At 51 years old, Lucy Lawless is finally taking charge behind the scenes. After years of playing formidable characters in everything from Battlestar Galactic and Parks and Recreation, the Xena: Warrior Princess star is back on TV in My Life Is Murder, both as the main character and executive producer. It’s a first for the legendary Lawless.
“Usually when I develop a show, I’m with my husband [Xena co-creator Robert Tapert]. He’s absolutely the boss of his world. He’s the first creative force and the last one. He starts and finishes everything,” Lawless told E! News. “And as he’s moving out of the business and as I got older, my kids don’t need me, I was like, ‘Yup, I’m ready to step up and produce myself.'”
Lawless met My Life Is Murder writer Claire Tonkin on a lark and said she was instantly impressed. “I just met her, and I was so blown away by her as an entity that I just took a punt on her. I was like, ‘Yeah, I’m going to get in the foxhole with you,'” she explained.
The series follows retired police detective and current private investigator Alexa Crowe as she assists her former colleagues in Melbourne. Each episode follows a mystery Alexa takes on with the help of her investigative sidekick Madison (Ebony Vagulans) and police counterpart Kieran Hussey (Bernard Curry).
When My Life Is Murder starts, it feels like Alexa Crowe is an established character. She bakes bread, has a cat that’s not entirely hers and some heartache after the loss of her husband. Lawless, a self-described “lunatic for true crime,” said she’s hooked on foreign crime dramas and jumped at the chance to be part of one, especially one that let her shape the character.
“Well, I like that she’s unfiltered and a bit of a misanthrope…There’s witty friction and that’s what creates drama and also…Just a chance to be freer in my acting, a chance to do it in a modern idiom because I’m pretty tired of period pieces,” Lawless said. “I’m sick of corsets, and stuff, you know, it’s a drag, man. So, really it was elastic and zippers that drew me to the role. [Laughs.] And the fact that she’s just highly irreverent and lots of ways of me to ad-lib. I think she’s close to me than any other role I’ve ever played.”
Lawless joined the series before there were scripts, so she was able to mold Alexa to her liking, including making the character very sure of herself.
“Yeah, it’s really fun not to be burdened with a conscience or people who are worried about what other people think of them,” Lawless said. “I think that’s also the gift of being over 50, to be honest with you. So, I do draw strength from that [Laughs.] and also, I think it’s part of my own trajectory as I get less interested in my own business and feel more interested in the rest of the world.”
The new character is quite different from the one Lawless shot to fame for, despite both Alexa and Xena possessing a hunger for justice.
Xena: Warrior Princess, which also starred Renee O’Connor, debuted in 1995 and ran for six seasons concluding with a controversial series finale in 2001. There’s been plenty of reboot talk, including a script developed by NBC in 2015, but there’s still only been one Xena, and the woman who brought her to life would like one last crack at her.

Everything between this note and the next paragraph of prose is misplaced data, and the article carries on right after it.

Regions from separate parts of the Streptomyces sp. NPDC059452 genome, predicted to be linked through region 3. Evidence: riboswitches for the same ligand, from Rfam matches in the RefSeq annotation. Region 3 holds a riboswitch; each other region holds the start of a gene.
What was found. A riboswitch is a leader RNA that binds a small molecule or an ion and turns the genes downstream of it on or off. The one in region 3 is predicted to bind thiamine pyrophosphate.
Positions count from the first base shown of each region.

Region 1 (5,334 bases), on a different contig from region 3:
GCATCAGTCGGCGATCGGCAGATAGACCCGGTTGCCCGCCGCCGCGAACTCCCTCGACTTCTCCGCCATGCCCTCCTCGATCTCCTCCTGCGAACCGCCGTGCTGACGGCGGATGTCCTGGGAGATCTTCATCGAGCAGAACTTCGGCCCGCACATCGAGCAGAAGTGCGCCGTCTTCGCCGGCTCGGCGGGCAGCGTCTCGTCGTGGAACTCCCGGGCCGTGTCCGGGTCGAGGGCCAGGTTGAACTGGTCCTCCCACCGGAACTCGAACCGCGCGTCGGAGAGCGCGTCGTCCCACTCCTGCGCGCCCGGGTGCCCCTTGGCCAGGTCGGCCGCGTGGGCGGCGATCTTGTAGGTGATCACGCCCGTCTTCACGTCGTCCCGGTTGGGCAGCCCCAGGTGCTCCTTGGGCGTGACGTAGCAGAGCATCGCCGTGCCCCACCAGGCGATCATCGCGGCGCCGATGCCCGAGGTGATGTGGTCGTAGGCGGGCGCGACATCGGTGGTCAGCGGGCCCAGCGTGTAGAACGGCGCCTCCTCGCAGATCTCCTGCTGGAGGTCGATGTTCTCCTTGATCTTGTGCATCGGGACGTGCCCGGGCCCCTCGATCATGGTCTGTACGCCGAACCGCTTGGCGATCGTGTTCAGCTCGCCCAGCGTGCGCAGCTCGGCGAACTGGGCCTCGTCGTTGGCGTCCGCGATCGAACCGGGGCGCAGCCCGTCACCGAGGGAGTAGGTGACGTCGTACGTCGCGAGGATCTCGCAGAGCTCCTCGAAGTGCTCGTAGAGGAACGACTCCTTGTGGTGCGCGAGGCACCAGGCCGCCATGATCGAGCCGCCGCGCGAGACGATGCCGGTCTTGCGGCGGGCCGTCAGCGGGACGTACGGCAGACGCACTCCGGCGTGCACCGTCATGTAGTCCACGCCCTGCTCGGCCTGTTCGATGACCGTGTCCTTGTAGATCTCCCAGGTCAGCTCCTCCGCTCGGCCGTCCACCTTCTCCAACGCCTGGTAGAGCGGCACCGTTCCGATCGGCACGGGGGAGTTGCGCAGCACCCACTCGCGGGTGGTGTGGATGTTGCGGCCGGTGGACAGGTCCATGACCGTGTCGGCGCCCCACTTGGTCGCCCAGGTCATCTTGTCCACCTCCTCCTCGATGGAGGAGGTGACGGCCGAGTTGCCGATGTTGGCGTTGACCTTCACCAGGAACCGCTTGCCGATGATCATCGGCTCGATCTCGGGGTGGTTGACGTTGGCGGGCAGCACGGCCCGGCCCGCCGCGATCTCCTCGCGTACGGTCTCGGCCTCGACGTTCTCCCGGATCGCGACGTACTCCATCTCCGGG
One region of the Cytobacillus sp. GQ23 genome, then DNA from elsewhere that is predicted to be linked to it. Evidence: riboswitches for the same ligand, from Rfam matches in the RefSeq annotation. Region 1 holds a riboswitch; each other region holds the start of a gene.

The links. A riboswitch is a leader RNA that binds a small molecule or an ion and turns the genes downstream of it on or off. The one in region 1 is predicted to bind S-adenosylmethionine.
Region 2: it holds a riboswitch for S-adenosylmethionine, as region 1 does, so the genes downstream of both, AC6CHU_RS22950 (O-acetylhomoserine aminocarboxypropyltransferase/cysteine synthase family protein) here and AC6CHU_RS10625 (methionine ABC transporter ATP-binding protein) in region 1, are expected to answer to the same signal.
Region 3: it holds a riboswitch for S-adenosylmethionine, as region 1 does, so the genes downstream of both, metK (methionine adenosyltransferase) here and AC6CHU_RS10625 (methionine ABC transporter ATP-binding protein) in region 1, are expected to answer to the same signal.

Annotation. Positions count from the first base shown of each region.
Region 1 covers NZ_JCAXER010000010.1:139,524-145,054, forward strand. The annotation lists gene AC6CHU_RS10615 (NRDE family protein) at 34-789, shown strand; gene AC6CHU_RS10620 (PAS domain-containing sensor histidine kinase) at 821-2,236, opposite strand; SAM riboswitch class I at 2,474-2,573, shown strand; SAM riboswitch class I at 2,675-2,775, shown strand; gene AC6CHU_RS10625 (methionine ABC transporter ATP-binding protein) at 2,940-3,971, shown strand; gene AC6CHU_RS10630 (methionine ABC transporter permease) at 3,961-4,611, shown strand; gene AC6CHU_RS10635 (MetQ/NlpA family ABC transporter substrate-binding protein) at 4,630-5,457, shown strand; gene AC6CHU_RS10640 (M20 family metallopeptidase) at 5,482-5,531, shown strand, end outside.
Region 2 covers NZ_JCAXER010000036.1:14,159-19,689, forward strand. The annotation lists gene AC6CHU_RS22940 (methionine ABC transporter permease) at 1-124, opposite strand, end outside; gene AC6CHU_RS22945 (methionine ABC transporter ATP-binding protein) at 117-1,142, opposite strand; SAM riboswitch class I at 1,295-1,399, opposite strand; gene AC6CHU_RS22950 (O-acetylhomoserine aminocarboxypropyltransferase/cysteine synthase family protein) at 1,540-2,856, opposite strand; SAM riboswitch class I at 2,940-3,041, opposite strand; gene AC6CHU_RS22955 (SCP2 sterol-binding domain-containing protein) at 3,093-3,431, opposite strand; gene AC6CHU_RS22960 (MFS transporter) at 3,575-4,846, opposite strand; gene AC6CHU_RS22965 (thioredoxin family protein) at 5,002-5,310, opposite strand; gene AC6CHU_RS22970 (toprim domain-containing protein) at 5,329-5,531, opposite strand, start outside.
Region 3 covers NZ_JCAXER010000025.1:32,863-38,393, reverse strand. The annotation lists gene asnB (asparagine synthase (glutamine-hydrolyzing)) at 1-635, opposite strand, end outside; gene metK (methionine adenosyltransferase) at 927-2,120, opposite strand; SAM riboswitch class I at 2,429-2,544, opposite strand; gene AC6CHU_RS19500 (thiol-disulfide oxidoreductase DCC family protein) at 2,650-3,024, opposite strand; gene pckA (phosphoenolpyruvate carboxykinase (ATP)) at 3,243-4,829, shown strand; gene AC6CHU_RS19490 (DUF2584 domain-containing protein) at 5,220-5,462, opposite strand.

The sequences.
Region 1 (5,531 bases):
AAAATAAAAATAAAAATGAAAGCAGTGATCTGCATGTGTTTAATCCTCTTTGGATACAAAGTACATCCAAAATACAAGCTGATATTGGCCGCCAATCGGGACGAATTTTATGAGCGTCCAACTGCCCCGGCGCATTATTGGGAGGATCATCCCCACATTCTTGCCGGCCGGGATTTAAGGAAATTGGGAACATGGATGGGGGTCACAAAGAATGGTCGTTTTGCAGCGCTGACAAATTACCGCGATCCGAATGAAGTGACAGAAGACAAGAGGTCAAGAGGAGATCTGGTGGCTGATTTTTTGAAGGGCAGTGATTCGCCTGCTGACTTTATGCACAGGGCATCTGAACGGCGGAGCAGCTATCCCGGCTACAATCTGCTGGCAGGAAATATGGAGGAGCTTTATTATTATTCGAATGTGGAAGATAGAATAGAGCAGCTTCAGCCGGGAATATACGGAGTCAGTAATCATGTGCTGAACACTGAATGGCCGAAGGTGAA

“I just realized when I saw Linda Hamilton doing the Terminator thing the other day where she was basically just handing over the baton to a new, young woman, I felt so jealous. I was like, ‘Ugh, good for them!’ They did what I wish somebody here had the courage to do, which is Renee and I could come back and do it the ages that we are now. ‘Cause it’s interesting to hand the baton over to the next warrior princess. I don’t know, it seems kind of a no-brainer to me, but evidently, it’s a brainer for everybody else,” Lawless said with a laugh.
Bringing O’Connor and Lawless back in their iconic roles would also give them the chance to rewrite Xena: Warrior Princess’ ending. The series wrapped up by killing Xena—she was shot full of arrows and beheaded—and despite the chance to bring her back, she remained dead, a spirit for Gabrielle to commune with.
When asked if she still thought that was still a good ending for the show, Lawless immediately said, “No!”
“Of course I don’t,” she laughed. “At the time, we were like, ‘Oh, that’s a really strong choice.’ We didn’t realize how real the characters are to other people. And I watched…that movie the Perfect Storm and thought George Clooney being left with a bloody life-saving ring or something at the end and I was so scandalized. [Laughs.] I invested two hours of my life and they basically left him for dead on the high seas and I hated that. And yet all these fans had spent six years watching and rewatching every episode and we cut her bloody head off. That is awful. I just think we thought of her as a storytelling mechanism and that was really, really offensive to all those fans and I do very much regret it.
Universal International Television
Xena inspired legions of fans to both too good in the world and to improve themselves, the show’s impact is still felt nearly 25 years later. The series made “subtext” a household name as fans embraced the relationship between Lawless’ Xena and O’Connor’s Gabrielle. At the time, Lawless said she wasn’t aware of the show’s growing impact in the LGBTQ community.
“That was kind of a surprise to Renee and I. But I realize now that Rob, who later became my husband, and Liz Friedman and RJ Stewart, the writers, knew from the start, because Liz is a gay woman, and she wrote this iconic line in the community which is, ‘I’m not the little girl my parents wanted me to be.’ And it just went over Renee’s head and my own. So, when The Village Voice heralded it as the new feminist and gay icon, we were like, ‘Really?! That’s so funny.’ And we were quite impressed with it, we thought, ‘That’s cool.’ Anyway, I don’t think any of it was an accident,” she said.
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